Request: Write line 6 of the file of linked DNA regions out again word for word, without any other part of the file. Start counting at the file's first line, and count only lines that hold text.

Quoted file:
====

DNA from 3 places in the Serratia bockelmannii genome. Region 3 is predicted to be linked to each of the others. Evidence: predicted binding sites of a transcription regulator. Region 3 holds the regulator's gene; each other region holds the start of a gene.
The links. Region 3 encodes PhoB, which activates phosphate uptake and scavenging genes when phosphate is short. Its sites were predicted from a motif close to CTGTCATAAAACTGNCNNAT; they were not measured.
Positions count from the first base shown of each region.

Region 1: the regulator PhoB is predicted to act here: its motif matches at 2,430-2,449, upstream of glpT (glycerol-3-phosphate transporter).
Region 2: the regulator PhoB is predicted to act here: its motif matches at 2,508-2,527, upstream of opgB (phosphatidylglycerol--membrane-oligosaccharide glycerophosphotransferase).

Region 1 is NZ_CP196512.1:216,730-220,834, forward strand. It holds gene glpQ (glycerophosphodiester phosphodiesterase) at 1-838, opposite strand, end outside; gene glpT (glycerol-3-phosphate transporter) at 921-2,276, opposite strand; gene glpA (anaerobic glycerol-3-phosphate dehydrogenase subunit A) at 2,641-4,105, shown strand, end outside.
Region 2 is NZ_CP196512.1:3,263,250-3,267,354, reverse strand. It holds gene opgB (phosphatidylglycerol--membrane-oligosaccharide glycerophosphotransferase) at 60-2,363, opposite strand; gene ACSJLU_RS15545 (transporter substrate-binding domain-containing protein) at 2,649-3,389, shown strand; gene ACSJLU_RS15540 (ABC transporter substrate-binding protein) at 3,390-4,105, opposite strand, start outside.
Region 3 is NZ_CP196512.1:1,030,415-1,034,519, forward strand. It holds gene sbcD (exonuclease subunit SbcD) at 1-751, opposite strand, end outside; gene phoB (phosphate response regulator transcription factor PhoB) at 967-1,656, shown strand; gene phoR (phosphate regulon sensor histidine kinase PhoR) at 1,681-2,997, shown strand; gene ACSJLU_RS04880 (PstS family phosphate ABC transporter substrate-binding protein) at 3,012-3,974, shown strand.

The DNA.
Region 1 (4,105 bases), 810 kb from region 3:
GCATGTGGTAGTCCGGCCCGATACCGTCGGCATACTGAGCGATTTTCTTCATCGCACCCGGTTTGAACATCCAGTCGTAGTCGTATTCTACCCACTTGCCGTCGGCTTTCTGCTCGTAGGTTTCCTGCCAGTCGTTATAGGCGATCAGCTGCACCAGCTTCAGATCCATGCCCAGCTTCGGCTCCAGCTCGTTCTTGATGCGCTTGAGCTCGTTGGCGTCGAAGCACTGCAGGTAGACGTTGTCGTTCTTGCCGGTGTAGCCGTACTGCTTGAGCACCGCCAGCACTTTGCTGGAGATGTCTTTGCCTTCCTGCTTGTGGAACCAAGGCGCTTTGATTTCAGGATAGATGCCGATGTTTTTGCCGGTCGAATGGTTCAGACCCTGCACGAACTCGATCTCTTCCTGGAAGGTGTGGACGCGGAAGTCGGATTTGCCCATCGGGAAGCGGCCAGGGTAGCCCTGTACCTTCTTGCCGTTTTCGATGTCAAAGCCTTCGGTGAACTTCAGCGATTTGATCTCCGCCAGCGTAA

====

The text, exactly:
Region 1 is NZ_CP196512.1:216,730-220,834, forward strand. It holds gene glpQ (glycerophosphodiester phosphodiesterase) at 1-838, opposite strand, end outside; gene glpT (glycerol-3-phosphate transporter) at 921-2,276, opposite strand; gene glpA (anaerobic glycerol-3-phosphate dehydrogenase subunit A) at 2,641-4,105, shown strand, end outside.